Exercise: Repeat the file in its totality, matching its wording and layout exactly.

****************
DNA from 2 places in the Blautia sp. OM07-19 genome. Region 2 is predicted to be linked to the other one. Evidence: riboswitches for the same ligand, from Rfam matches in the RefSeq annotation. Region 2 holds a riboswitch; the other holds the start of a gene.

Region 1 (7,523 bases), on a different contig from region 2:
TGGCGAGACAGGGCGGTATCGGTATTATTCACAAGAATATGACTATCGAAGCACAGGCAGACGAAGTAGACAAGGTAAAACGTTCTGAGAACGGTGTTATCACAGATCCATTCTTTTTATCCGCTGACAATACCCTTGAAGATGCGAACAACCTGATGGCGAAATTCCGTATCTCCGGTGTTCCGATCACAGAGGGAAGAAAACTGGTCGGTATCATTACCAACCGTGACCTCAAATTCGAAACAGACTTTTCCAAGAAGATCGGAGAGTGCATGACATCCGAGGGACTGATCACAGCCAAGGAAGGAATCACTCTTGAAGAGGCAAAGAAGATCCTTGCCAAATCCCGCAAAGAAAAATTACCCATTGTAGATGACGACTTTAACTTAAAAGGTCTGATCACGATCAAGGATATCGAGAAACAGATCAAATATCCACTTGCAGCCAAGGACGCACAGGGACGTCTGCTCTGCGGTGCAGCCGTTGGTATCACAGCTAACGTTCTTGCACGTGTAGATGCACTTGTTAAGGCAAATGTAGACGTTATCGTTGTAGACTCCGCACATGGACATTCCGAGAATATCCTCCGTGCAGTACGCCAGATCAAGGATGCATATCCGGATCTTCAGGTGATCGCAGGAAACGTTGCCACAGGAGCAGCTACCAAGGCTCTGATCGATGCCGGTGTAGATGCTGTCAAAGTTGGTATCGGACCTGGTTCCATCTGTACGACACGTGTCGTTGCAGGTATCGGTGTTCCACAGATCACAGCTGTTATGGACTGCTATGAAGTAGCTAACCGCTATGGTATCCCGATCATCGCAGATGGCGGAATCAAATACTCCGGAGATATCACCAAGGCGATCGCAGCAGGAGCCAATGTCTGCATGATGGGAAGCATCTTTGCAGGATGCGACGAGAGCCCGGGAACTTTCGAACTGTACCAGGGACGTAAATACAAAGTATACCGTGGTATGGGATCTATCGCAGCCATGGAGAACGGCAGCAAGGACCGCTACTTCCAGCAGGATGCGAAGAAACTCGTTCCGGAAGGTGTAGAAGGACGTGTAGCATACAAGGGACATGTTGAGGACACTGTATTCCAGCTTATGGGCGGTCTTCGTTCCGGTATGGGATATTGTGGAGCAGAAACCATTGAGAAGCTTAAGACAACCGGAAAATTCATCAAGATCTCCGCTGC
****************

DNA from 2 places in the Blautia sp. OM07-19 genome. Region 2 is predicted to be linked to the other one. Evidence: riboswitches for the same ligand, from Rfam matches in the RefSeq annotation. Region 2 holds a riboswitch; the other holds the start of a gene.

Region 1 (7,523 bases), on a different contig from region 2:
TGGCGAGACAGGGCGGTATCGGTATTATTCACAAGAATATGACTATCGAAGCACAGGCAGACGAAGTAGACAAGGTAAAACGTTCTGAGAACGGTGTTATCACAGATCCATTCTTTTTATCCGCTGACAATACCCTTGAAGATGCGAACAACCTGATGGCGAAATTCCGTATCTCCGGTGTTCCGATCACAGAGGGAAGAAAACTGGTCGGTATCATTACCAACCGTGACCTCAAATTCGAAACAGACTTTTCCAAGAAGATCGGAGAGTGCATGACATCCGAGGGACTGATCACAGCCAAGGAAGGAATCACTCTTGAAGAGGCAAAGAAGATCCTTGCCAAATCCCGCAAAGAAAAATTACCCATTGTAGATGACGACTTTAACTTAAAAGGTCTGATCACGATCAAGGATATCGAGAAACAGATCAAATATCCACTTGCAGCCAAGGACGCACAGGGACGTCTGCTCTGCGGTGCAGCCGTTGGTATCACAGCTAACGTTCTTGCACGTGTAGATGCACTTGTTAAGGCAAATGTAGACGTTATCGTTGTAGACTCCGCACATGGACATTCCGAGAATATCCTCCGTGCAGTACGCCAGATCAAGGATGCATATCCGGATCTTCAGGTGATCGCAGGAAACGTTGCCACAGGAGCAGCTACCAAGGCTCTGATCGATGCCGGTGTAGATGCTGTCAAAGTTGGTATCGGACCTGGTTCCATCTGTACGACACGTGTCGTTGCAGGTATCGGTGTTCCACAGATCACAGCTGTTATGGACTGCTATGAAGTAGCTAACCGCTATGGTATCCCGATCATCGCAGATGGCGGAATCAAATACTCCGGAGATATCACCAAGGCGATCGCAGCAGGAGCCAATGTCTGCATGATGGGAAGCATCTTTGCAGGATGCGACGAGAGCCCGGGAACTTTCGAACTGTACCAGGGACGTAAATACAAAGTATACCGTGGTATGGGATCTATCGCAGCCATGGAGAACGGCAGCAAGGACCGCTACTTCCAGCAGGATGCGAAGAAACTCGTTCCGGAAGGTGTAGAAGGACGTGTAGCATACAAGGGACATGTTGAGGACACTGTATTCCAGCTTATGGGCGGTCTTCGTTCCGGTATGGGATATTGTGGAGCAGAAACCATTGAGAAGCTTAAGACAACCGGAAAATTCATCAAGATCTCCGCTGC